How To Assess The Bacterial Burden Of DFUs
- Volume 25 - Issue 7 - July 2012
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Emerging Insights On The Development Of Biofilms
There is much controversy concerning the treatment of biofilm infections although there have been great strides recently as we gain a better understanding of biofilms. According to the Center for Biofilm Engineering at Montana State University, bacteria initially adhere to a surface utilizing weak bonds called van der Waals forces. If these bonds are not separated, the bacteria utilize cell adhesion molecules to bind other cells.24 They begin to build the matrix that holds the biofilm together. If there are species that are unable to attach to a surface on their own, they often attach to the matrix or the earlier cells.
During this time, pathogens inside the biofilm can communicate thanks to a phenomenon called quorum sensing. Bacteria must reach a certain concentration before quorum sensing allows bacteria to sense its concentration and release enzymes and/or toxins into the wound environment.25 This can occur within a single bacterial species as well as between diverse species.
The development of a biofilm allows for its cells to become more resistant to antibiotics administered in a standard fashion. Biofilm bacteria can be up to 1,000 times more resistant to antibiotics than free floating or planktonic bacteria of the same species found in an acute wound.21
Biofilms grow slowly and are often slow to produce overt symptoms. Biofilm bacteria can move in numerous ways that allow them to infect new tissues easily.26 Research on the molecular and genetic basis of biofilm development has made it clear that when cells switch from planktonic to community mode, they also undergo a shift in behavior that involves alterations in the activity of numerous genes.27 A study by Cho and colleagues states: “When bacteria are under stress, they team up and form this collective called a biofilm. If you look at naturally occurring biofilms, they have a very complicated architecture. They are like cities with channels for nutrients to go in and waste to go out.”28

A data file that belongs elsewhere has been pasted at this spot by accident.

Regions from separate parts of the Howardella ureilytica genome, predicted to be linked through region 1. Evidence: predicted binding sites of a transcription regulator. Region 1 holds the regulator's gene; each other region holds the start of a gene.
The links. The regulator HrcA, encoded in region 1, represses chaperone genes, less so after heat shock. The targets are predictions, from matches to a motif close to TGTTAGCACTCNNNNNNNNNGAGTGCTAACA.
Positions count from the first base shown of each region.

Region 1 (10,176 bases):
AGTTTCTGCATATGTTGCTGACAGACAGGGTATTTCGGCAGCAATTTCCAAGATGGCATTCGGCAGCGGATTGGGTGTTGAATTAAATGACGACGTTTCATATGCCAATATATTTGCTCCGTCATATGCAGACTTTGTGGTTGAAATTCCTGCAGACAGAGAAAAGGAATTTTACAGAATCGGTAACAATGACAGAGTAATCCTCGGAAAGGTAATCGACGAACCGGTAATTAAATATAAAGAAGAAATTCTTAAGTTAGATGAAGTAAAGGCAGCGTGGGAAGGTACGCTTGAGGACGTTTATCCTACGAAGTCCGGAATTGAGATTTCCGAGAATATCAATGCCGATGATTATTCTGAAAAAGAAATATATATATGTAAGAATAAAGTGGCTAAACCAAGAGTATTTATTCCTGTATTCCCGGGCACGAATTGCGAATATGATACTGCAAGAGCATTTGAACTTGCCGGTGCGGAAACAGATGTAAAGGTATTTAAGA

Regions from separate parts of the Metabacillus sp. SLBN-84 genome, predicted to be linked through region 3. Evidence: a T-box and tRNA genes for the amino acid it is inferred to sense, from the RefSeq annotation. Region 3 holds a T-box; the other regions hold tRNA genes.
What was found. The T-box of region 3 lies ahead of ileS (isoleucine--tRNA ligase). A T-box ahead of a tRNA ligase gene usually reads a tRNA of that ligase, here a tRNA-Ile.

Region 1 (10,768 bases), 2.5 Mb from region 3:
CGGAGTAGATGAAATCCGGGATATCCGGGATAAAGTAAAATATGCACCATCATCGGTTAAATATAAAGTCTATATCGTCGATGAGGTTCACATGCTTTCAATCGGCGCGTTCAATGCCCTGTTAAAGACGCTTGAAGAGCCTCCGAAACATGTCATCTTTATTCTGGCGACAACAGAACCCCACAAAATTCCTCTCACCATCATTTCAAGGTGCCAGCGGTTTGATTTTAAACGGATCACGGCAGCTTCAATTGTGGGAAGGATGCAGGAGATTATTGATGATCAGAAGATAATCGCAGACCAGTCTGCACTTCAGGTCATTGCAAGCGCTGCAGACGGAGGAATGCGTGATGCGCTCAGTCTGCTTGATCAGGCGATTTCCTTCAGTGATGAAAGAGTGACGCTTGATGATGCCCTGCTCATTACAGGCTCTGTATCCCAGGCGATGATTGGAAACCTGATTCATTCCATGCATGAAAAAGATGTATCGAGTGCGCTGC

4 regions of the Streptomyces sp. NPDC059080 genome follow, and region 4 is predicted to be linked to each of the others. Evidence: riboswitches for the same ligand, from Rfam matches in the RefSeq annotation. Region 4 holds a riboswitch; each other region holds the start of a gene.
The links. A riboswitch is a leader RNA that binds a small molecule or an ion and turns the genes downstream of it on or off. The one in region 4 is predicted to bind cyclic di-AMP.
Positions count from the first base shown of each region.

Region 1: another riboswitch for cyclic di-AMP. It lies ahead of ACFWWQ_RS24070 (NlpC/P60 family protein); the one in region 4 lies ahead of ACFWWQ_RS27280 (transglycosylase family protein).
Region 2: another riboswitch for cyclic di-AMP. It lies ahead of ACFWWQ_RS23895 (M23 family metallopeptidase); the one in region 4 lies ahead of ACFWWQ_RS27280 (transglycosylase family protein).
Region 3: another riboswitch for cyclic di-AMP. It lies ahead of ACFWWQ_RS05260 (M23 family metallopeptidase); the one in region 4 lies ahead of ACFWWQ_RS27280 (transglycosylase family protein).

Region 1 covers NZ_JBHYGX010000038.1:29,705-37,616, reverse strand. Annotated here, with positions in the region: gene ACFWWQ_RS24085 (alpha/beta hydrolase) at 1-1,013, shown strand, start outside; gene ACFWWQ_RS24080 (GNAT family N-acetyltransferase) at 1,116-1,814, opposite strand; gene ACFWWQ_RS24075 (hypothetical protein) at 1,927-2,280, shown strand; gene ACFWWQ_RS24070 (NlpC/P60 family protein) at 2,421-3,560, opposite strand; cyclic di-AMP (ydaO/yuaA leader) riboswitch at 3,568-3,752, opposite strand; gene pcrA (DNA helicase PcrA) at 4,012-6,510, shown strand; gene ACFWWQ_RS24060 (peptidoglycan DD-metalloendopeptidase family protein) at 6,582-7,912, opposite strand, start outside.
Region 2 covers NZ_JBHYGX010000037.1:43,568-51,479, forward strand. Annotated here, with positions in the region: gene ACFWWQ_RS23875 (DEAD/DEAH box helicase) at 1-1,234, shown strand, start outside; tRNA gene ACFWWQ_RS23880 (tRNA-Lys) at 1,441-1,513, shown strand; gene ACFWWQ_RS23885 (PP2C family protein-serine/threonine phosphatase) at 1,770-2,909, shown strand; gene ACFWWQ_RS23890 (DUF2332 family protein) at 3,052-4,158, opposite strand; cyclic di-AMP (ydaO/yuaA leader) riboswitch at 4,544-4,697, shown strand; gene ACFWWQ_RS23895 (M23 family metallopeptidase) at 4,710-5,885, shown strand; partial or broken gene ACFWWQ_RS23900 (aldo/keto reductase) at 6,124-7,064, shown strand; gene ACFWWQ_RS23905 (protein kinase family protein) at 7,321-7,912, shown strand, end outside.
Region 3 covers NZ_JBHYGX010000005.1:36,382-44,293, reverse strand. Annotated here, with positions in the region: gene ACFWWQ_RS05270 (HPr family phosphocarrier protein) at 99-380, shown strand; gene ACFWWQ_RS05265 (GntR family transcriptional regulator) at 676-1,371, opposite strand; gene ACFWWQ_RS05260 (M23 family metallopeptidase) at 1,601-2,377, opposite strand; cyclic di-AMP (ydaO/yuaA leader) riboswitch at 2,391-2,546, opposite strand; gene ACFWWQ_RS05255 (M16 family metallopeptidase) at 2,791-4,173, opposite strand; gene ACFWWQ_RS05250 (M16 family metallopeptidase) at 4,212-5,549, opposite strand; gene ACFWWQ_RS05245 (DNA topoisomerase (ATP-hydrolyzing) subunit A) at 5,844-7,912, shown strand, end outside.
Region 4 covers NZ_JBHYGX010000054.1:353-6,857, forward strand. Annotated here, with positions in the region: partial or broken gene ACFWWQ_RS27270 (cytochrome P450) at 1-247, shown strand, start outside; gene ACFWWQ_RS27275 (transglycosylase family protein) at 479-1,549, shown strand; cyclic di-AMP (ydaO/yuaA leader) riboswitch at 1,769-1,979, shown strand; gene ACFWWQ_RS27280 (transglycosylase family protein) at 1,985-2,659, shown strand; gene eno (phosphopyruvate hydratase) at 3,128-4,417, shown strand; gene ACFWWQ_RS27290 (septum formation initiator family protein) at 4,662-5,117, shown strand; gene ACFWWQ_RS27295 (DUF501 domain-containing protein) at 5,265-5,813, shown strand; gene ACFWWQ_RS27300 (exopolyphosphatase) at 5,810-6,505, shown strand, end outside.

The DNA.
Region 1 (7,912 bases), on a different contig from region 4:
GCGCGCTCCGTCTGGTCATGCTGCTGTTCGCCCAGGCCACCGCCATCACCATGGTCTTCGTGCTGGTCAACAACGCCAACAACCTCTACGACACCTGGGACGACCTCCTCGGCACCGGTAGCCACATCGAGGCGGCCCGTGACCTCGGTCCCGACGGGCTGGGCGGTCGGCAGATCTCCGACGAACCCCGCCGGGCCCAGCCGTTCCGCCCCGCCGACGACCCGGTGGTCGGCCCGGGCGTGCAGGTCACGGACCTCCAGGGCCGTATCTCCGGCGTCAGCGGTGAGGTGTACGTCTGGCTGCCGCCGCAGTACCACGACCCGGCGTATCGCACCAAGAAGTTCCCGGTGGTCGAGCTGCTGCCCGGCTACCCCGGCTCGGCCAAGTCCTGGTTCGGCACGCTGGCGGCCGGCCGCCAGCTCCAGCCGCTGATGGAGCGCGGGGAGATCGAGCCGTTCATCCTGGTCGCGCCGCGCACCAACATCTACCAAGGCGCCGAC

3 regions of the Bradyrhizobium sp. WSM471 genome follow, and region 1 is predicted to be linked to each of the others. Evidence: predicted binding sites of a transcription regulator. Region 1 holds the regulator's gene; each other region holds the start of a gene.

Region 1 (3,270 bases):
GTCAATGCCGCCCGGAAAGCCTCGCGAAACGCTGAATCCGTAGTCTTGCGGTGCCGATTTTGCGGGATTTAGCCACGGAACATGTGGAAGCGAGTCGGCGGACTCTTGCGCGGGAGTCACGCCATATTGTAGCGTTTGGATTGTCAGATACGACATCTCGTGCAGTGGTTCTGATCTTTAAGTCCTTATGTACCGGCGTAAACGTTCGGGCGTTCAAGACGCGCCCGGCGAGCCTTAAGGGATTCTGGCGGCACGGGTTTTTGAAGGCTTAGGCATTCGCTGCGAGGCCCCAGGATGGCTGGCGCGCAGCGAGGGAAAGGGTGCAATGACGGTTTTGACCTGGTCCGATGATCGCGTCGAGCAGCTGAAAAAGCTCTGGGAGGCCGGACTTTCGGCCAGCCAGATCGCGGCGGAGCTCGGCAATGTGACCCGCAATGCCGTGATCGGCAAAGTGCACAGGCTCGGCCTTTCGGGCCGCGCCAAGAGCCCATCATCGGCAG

Keys To Judicious Antibiotic Treatment
The clinician must have an understanding of biofilm physiology in order to render adequate treatment. The application of topical antimicrobials may aid in the treatment of biofilm buildup when one uses the topicals in the appropriate manner. Iodine, especially iodine-impregnated dressings, is effective against biofilms. According to Hill and colleagues, iodine is more effective against biofilms than silver products.21 In fact, most silver dressings contain a low concentration of silver, which is ineffective in treating bacterial biofilm. For the best results, one should combine sharp excisional debridement with topical antimicrobial therapy for treating biofilms. Debridement allows prevention of biofilm formation, interference of the quorum sensing and facilitates better penetration of topical antimicrobial agents.13
Traditional administration of antibiotics is often ineffective when biofilms are present in the wound. Patients with biofilm infections frequently hear from mainstream doctors that they have an untreatable infection and that biofilms in the lower extremity can often lead to an amputation. Unfortunately, when one administers an antibiotic in high doses, the antibiotic may temporarily weaken the biofilm but is incapable of destroying it as certain cells inevitably persist and allow the biofilm to regenerate.
To be effective, physicians must administer antibiotics in a specific manner. The Marshall Protocol states that biofilm pathogens succumb to specific bacteriostatic antibiotics given in very low, pulsed doses.29,30 With traditional high-dose antibiotic regimens, the first onslaught of antibiotics does not eliminate some cells called “persisters,” which form the biofilm again. Persister cells form with particular ease in immunocompromised patients.31